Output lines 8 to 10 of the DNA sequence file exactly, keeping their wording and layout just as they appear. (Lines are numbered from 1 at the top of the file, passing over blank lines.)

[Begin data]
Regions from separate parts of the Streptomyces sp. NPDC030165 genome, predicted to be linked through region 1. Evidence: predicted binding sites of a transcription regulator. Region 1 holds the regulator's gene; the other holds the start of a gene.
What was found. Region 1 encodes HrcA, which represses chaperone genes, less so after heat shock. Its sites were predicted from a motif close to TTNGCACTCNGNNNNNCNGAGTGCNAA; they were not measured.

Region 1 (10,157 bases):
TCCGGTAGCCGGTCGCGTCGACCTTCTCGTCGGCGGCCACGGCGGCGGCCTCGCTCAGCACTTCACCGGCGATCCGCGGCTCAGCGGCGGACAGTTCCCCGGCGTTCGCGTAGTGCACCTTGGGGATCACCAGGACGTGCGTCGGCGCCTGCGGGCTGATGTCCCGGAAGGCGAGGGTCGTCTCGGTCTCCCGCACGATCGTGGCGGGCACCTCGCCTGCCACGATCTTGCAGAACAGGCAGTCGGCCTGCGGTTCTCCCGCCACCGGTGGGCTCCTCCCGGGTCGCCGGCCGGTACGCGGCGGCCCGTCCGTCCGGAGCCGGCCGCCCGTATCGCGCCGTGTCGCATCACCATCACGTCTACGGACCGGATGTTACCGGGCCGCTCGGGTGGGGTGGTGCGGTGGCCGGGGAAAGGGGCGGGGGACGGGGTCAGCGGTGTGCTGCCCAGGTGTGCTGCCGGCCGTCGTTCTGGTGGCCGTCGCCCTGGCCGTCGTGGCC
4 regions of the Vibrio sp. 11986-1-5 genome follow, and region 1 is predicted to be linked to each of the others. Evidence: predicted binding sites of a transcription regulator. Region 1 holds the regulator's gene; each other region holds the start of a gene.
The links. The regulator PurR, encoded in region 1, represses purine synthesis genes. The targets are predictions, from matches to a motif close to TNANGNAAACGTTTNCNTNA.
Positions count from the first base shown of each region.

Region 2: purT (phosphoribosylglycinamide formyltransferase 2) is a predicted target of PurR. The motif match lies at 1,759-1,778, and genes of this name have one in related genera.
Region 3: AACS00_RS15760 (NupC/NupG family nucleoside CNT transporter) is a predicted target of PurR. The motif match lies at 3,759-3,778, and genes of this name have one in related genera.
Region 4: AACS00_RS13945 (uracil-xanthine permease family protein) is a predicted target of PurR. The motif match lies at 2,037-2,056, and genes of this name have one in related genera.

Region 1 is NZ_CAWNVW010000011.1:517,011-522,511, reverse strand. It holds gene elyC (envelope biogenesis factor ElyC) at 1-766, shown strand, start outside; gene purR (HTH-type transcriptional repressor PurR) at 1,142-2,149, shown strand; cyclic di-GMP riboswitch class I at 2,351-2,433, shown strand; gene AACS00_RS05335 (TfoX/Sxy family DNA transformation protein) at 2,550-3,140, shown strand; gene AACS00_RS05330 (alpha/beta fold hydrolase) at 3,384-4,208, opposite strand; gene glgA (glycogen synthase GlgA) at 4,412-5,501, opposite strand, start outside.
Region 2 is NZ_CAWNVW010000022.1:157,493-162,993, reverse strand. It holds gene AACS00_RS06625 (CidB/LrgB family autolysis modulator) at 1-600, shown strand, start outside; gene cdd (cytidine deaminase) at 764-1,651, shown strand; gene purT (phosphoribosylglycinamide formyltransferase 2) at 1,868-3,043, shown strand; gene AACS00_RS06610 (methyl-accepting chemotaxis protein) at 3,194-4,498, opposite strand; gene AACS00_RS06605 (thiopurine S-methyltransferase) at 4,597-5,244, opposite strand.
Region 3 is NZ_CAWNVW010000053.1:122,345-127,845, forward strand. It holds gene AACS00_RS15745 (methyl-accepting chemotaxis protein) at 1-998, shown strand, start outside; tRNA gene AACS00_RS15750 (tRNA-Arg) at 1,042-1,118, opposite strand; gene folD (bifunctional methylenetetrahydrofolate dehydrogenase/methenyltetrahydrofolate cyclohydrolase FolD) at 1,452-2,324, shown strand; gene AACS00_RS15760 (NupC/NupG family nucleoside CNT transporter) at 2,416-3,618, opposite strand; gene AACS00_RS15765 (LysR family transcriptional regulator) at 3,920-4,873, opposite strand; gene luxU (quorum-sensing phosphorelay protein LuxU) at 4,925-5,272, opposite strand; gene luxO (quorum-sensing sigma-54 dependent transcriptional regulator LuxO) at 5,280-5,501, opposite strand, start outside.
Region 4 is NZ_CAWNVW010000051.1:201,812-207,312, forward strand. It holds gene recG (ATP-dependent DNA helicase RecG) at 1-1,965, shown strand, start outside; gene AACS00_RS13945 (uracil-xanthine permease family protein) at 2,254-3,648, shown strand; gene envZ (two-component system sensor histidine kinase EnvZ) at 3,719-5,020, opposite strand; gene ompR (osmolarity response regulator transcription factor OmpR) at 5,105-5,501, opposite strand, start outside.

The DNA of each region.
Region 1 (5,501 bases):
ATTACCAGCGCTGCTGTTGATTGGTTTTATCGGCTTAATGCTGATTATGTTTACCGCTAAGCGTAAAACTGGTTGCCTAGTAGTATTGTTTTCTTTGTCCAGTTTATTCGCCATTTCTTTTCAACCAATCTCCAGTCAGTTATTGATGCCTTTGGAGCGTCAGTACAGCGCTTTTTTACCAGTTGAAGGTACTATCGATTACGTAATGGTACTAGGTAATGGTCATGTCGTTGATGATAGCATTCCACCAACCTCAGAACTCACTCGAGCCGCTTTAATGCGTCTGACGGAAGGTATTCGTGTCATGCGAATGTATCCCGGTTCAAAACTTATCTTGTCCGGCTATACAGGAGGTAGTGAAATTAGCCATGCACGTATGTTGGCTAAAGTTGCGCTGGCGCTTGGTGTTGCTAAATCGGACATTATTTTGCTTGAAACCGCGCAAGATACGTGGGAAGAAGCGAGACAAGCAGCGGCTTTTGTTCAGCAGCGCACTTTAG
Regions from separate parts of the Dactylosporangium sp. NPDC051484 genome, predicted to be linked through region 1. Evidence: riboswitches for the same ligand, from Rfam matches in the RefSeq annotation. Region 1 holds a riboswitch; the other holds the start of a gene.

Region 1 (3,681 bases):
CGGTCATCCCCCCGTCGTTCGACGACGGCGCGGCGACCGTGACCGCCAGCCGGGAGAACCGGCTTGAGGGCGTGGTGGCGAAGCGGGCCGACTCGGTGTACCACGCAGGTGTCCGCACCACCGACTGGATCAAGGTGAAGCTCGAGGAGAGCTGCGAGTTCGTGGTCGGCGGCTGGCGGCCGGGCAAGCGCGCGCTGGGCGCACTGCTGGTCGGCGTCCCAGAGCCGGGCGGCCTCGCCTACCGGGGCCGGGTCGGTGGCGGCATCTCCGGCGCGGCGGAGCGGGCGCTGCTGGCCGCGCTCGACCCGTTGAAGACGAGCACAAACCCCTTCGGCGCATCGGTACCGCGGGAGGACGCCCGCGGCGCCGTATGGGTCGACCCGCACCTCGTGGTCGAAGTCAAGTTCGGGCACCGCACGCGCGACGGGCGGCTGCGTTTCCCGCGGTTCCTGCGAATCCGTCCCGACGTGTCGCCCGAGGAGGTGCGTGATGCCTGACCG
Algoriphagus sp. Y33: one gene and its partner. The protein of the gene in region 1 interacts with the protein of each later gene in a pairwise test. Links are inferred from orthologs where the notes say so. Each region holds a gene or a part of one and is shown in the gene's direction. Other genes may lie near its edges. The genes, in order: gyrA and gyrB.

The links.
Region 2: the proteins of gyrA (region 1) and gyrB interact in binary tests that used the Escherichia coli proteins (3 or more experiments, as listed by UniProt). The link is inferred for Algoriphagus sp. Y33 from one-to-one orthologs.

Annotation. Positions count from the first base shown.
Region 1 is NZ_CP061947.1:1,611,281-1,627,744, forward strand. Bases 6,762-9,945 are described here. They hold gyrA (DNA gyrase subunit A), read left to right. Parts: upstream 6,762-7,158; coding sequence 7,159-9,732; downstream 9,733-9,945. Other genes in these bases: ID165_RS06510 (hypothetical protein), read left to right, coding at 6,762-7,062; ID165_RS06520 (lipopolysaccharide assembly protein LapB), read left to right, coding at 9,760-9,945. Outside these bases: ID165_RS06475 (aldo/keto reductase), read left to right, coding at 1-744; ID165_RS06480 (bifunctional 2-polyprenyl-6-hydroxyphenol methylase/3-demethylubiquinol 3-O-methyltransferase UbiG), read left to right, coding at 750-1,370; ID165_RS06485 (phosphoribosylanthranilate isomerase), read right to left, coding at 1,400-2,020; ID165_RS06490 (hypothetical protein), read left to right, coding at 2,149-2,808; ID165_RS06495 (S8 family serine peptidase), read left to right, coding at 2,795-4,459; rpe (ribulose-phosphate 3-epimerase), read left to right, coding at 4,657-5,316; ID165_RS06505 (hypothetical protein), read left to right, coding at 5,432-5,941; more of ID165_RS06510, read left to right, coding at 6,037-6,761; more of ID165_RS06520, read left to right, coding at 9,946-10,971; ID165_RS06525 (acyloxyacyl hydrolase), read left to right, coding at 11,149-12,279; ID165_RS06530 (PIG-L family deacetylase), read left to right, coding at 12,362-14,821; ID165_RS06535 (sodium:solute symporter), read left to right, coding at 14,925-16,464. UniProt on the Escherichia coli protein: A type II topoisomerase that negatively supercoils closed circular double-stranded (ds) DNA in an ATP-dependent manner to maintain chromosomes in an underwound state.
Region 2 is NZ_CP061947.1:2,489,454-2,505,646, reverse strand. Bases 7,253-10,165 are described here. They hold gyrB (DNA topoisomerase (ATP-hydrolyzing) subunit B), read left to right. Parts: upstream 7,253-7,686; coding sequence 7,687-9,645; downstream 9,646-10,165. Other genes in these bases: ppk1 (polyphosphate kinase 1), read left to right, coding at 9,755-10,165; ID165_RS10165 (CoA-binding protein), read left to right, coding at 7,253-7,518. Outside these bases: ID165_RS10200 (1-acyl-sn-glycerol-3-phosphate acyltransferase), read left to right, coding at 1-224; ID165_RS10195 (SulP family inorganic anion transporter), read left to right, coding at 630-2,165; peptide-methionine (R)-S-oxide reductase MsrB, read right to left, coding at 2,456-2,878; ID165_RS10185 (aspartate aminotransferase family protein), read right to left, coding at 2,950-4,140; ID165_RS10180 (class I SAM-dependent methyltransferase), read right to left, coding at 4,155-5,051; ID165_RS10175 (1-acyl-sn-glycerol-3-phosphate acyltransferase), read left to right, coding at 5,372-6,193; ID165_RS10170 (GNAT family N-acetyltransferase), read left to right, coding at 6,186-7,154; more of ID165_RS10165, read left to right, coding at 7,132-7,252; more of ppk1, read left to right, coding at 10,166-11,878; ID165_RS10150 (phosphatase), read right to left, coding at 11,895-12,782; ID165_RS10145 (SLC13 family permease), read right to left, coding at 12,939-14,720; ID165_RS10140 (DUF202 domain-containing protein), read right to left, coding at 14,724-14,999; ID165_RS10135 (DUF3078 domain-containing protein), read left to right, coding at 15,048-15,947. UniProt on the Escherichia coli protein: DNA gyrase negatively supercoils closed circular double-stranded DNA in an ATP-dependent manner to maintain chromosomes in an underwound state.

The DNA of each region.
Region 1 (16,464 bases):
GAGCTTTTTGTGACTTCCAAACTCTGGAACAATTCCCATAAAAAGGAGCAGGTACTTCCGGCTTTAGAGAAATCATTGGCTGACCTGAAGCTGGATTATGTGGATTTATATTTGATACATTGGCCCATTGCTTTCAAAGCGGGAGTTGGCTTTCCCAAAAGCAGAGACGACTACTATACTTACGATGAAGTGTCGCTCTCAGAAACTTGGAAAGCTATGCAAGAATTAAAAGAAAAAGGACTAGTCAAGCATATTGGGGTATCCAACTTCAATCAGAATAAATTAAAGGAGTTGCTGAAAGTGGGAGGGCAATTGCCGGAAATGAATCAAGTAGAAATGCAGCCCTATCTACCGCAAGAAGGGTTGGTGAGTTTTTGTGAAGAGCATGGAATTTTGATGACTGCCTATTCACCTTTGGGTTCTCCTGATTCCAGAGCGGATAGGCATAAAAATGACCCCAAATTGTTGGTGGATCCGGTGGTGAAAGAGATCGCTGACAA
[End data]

Region 2: purT (phosphoribosylglycinamide formyltransferase 2) is a predicted target of PurR. The motif match lies at 1,759-1,778, and genes of this name have one in related genera.
Region 3: AACS00_RS15760 (NupC/NupG family nucleoside CNT transporter) is a predicted target of PurR. The motif match lies at 3,759-3,778, and genes of this name have one in related genera.
Region 4: AACS00_RS13945 (uracil-xanthine permease family protein) is a predicted target of PurR. The motif match lies at 2,037-2,056, and genes of this name have one in related genera.